Artists show their wares at Potomac Arts Festival

November 30, 1999|By CANDICE BOSELY

SHEPHERDSTOWN, W.Va. ? Nick Ryan said he was duck hunting when a little bird landed nearby and started "chewing me out" for being in its territory.

Ever the artist, Ryan turned the disgruntled bird into a small statue ? one of many he had on display Saturday at the second annual Potomac Arts Festival.

Held near Shepherdstown and continuing today, the juried festival, presented by the Potomac Valley Audubon Society, features more than 40 artisans.

Items for sale include paintings, prints, photographs, jewelry, pottery, quilts, baskets, clothing and wood pieces.

Ryan, of Saratoga Springs, Utah, is a sculptor who uses a "lost wax" method of casting, with the finished product made of bronze.


One of his pieces, a table that included two bronze otters, was priced at $9,000, but Ryan said he most enjoys creating work that he likes.

"I have the least amount of pleasure ultimately in doing something that I think will sell," he said.

Another artist at the show, Susan Wolf of Toms Brook, Va., creates hand-carved birdhouses, bird feeders, bowls and vases from gourds.

Her work was named as the festival's "Best example of art in harmony with nature."

Wolf said her interest in gourds started when she had a bumper crop of them in a garden she kept with her two sons. With a background in plant science and an interest in art, Wolf took a carving course.

Now, Wolf has been making decorative and functional items from gourds for six years. The different varieties, shapes and sizes of gourds keep her interested, she said.

Wil Hershberger had on display his nature photographs, as well as digital recordings of cricket and katydid songs, and nighttime noises, including insect songs.

Hershberger, of Hedgesville, W.Va., is a past president of the Potomac Valley Audubon Society who conducts birding identification classes.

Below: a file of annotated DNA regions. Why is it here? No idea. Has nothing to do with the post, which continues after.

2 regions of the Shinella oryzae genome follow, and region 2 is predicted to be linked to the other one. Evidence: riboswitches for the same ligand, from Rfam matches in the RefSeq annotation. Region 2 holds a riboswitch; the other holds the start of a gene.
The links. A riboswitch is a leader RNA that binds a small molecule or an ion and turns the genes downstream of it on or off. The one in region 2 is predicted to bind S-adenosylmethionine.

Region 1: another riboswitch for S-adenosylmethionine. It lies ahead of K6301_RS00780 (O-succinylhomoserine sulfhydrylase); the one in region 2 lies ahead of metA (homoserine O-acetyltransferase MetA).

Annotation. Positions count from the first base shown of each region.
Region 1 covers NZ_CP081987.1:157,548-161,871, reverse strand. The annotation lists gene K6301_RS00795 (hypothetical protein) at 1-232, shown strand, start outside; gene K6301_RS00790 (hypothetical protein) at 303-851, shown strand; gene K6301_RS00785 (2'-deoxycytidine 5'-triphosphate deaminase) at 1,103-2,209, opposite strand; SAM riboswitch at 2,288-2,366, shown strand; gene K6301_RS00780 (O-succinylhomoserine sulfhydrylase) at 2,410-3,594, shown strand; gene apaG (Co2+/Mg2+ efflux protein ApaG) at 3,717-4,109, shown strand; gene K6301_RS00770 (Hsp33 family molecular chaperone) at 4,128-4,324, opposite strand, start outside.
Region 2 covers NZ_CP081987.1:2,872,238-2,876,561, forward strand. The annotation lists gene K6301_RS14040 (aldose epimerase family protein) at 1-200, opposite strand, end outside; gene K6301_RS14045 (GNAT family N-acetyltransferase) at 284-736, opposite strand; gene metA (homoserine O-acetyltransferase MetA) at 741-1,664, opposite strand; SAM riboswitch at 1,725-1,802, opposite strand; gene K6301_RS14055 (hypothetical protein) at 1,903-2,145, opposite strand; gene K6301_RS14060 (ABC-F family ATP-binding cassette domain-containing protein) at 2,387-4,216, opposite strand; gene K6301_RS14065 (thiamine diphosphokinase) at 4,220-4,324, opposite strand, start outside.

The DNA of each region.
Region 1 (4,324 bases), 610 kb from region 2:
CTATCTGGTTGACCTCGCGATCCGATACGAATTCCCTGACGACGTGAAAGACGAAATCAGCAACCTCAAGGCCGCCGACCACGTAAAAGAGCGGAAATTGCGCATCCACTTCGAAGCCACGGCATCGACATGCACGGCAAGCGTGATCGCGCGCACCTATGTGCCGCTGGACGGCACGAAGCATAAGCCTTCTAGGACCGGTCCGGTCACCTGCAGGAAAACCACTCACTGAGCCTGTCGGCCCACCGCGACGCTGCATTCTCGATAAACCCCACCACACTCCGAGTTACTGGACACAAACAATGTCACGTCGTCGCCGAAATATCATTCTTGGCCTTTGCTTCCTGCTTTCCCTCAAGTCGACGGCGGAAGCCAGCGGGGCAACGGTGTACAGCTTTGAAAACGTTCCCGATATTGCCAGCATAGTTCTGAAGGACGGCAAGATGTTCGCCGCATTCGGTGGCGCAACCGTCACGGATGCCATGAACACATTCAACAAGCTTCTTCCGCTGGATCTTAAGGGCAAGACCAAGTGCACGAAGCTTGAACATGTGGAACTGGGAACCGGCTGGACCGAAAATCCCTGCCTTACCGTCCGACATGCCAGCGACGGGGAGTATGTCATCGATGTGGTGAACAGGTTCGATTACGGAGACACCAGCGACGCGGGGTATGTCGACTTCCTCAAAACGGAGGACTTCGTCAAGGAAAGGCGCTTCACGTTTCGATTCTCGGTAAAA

Since high school, Hershberger has been interested in photography, an interest that was piqued even more when he began working on a book about the songs of crickets and katydids.

Hershberger was able to update his photography equipment because of an inheritance, and now often finds himself awake and photographing before dawn.

For birds, Hershberger said he tries to find them in breeding territories, and slowly makes his way as close to them as possible.

"Hopefully, they'll land on something attractive," he said.

To take a photograph of a flower named squirrel corn, Hershberger once had to lay in the middle of a road parallel to the C&O Canal. A park ranger came along and suggested that for safety's sake, he move away from the road.

Hershberger did.

"After I got the shot," he said.

Another time, Hershberger spent three days in subfreezing temperatures trying to photograph an elusive brown creeper.

He noticed that after eating, the bird would alight on a pine tree, prompting Hershberger to focus on the tree.

"I got one shot of him sitting there," Hershberger said, pointing to a crisp photo of the bird perfectly poised on the tree.

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